A local group critical of the Indianapolis Public Schools administration said Monday it violated campaign finance rules by not reporting its support for four school board candidates on the November ballot. The group said it is now following the requirements of the state and Marion County Election Board.
The announcement comes as attention turns to how much money political action committees are spending on the contentious race. A majority of seats on the IPS School board are up this election.
In the past few weeks the IPS Community Coalition paid for Facebook ads to promote and “boost” candidates it endorsed for the IPS School Board of Commissioners. But the group, which registered as a domestic nonprofit organization in December 2017, was not registered as a political action committee.
Organizations or people that accept contributions or spend more than $100 during a calendar year for the purpose of influencing an election must register as a political action committee, according to the 2020 Indiana Campaign Finance Manual.
“On Friday, Oct. 23, it came to our attention that we have been operating as an unregistered political action committee (PAC) because the aggregate of our expenditures exceeded the legal limit of $100 for the first time in the history of the organization,” reads a post on the group’s Facebook page. “As a result, we immediately filed the required paperwork and campaign finance report with the Marion County Election Board. And, just like that, we now have an official Indiana PAC called the IPS Community Coalition – PAC.”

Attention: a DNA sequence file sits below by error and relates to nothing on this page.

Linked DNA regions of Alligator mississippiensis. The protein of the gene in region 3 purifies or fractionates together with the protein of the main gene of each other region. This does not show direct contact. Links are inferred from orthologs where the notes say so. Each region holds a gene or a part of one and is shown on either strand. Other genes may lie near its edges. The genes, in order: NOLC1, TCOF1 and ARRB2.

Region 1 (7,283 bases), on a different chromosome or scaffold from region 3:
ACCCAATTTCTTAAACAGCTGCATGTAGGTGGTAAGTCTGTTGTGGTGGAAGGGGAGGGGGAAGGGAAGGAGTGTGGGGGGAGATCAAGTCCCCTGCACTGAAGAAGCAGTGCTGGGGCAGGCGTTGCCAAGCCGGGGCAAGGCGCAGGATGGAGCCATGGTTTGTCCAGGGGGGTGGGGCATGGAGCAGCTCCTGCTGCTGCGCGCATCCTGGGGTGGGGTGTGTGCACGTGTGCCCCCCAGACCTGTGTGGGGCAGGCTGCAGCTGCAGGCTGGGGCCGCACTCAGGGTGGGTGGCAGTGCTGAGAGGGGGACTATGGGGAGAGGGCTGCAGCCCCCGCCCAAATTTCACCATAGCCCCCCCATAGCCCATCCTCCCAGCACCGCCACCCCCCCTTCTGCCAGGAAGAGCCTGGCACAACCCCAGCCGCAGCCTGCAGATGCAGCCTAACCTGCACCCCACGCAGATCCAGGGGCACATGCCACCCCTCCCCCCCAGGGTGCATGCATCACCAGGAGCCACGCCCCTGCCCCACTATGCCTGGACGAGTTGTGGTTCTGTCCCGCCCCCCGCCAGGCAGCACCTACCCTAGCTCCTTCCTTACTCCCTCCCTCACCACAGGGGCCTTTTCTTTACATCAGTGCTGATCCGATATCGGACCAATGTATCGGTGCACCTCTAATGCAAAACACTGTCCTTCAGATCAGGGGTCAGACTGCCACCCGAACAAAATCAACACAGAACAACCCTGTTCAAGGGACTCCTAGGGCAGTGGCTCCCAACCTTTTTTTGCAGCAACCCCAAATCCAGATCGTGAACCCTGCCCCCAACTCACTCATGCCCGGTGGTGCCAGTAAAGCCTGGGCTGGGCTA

According to the Oct. 24 filing, the IPS Community Coalition received an in-kind donation totalling $296.92 for Facebook ads during the reporting period. Jim Scheurich, the group’s president, donated the money.
The amount of campaign money in Indianapolis school board race is drawing attention after pre-election campaign finance reports showed more than $200,000 in total was donated to four candidates. The PACs for Indy Chamber, RISE Indy and Stand for Children Indiana gave donations and support to District 1 candidate Will Pritchard, District 2 incumbent Venita Moore, District 4 incumbent Diane Arnold and at-large challenger Kenneth Allen.
IPS Community Coalition endorsed four other candidates who have raised much less money: District 1 candidate Brandon Randall, District 2 challenger Daqavise Winston, at-large incumbent Elizabeth Gore, and District 4 challenger Christina Smith. Smith is a co-founder of the coalition.
According to state code, a person who fails to file a report required by the Campaign Finance Act with the appropriate office commits a Class B misdemeanor and is subject to a $1,000 fine, 180 days imprisonment, or both.
A spokesperson for the Marion County Election Board did not respond to questions about the campaign violation.